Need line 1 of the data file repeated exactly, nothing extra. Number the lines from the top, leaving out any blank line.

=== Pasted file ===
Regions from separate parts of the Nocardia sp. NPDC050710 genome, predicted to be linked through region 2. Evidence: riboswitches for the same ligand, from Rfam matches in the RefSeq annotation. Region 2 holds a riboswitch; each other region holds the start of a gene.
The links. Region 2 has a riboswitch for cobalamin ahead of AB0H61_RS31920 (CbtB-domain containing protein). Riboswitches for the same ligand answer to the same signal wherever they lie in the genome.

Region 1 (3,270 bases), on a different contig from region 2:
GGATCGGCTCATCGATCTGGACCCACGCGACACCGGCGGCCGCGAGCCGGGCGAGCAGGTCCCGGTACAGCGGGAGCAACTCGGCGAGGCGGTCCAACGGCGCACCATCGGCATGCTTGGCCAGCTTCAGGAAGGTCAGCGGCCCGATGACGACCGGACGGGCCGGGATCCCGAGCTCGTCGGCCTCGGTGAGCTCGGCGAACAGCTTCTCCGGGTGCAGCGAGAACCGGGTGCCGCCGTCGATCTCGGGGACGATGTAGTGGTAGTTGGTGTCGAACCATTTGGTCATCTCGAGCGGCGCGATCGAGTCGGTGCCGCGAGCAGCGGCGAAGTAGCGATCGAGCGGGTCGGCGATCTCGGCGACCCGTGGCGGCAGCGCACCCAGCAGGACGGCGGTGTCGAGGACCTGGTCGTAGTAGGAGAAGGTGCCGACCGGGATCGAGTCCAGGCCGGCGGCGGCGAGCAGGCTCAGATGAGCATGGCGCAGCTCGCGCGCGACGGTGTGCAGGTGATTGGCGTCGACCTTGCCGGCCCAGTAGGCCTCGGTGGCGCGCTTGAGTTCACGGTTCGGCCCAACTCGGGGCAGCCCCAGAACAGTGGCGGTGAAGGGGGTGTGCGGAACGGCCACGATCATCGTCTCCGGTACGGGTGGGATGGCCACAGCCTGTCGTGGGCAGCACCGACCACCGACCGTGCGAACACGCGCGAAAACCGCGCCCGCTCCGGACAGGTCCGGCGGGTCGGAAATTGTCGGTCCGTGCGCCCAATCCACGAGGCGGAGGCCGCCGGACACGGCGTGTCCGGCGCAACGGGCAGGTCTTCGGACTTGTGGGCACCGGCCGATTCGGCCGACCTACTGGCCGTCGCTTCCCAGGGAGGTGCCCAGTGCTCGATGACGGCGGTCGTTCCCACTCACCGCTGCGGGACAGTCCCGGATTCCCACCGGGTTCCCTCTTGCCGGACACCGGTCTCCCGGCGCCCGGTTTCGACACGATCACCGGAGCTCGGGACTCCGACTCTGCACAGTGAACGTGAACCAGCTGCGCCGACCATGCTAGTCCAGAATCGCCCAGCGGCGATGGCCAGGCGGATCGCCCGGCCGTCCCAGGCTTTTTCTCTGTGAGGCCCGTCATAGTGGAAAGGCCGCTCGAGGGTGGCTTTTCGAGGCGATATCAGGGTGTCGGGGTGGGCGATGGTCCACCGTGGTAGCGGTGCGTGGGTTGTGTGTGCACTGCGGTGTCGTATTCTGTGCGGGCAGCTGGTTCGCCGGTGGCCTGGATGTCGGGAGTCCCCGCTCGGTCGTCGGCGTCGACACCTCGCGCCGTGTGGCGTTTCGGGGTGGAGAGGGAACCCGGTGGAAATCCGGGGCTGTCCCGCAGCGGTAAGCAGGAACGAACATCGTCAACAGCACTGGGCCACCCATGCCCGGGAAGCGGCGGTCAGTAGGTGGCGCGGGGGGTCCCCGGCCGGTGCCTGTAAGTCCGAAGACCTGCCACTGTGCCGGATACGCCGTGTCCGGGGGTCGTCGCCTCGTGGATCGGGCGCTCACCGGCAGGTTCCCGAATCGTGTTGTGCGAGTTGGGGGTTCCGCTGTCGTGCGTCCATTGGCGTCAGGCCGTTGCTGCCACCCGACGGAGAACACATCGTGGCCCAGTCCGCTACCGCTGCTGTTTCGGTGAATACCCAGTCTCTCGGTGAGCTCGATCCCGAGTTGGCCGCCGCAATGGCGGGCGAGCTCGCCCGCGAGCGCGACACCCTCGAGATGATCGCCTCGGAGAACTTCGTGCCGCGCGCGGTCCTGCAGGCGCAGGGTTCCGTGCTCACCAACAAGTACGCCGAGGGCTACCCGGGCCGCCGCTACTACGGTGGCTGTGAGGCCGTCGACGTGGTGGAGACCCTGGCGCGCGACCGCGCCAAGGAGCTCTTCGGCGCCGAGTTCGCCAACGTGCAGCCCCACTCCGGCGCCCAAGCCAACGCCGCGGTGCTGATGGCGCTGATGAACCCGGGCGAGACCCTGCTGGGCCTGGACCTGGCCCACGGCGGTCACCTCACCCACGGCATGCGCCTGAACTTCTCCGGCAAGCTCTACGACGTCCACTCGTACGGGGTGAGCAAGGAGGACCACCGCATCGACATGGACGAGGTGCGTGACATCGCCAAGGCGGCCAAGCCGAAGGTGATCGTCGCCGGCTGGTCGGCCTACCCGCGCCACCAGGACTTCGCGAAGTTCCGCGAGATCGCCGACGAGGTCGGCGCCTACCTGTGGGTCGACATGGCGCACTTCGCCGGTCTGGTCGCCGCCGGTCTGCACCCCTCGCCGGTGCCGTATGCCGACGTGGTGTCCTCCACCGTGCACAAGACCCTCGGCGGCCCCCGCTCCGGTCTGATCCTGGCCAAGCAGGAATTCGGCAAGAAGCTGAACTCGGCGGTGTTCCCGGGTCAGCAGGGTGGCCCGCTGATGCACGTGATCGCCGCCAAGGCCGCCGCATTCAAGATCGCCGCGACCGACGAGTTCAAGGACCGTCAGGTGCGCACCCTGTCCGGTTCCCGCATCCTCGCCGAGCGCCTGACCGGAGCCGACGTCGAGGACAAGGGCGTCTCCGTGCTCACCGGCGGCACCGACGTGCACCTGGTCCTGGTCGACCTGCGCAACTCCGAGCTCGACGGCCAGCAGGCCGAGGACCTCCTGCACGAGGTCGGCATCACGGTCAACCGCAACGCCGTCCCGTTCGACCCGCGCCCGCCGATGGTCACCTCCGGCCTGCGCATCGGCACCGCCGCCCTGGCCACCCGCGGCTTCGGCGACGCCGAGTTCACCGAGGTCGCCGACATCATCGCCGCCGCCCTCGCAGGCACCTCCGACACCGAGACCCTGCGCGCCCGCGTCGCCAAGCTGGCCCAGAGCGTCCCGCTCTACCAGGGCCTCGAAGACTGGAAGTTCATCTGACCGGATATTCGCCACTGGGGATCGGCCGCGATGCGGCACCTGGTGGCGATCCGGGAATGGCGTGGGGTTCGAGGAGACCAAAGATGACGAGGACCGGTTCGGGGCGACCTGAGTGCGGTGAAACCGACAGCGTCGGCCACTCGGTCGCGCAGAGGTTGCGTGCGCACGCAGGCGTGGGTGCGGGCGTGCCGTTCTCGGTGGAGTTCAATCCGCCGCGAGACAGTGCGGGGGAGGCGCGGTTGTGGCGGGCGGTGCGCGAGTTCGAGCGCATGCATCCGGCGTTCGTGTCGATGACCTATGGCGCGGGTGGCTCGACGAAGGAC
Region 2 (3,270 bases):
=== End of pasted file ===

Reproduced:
Regions from separate parts of the Nocardia sp. NPDC050710 genome, predicted to be linked through region 2. Evidence: riboswitches for the same ligand, from Rfam matches in the RefSeq annotation. Region 2 holds a riboswitch; each other region holds the start of a gene.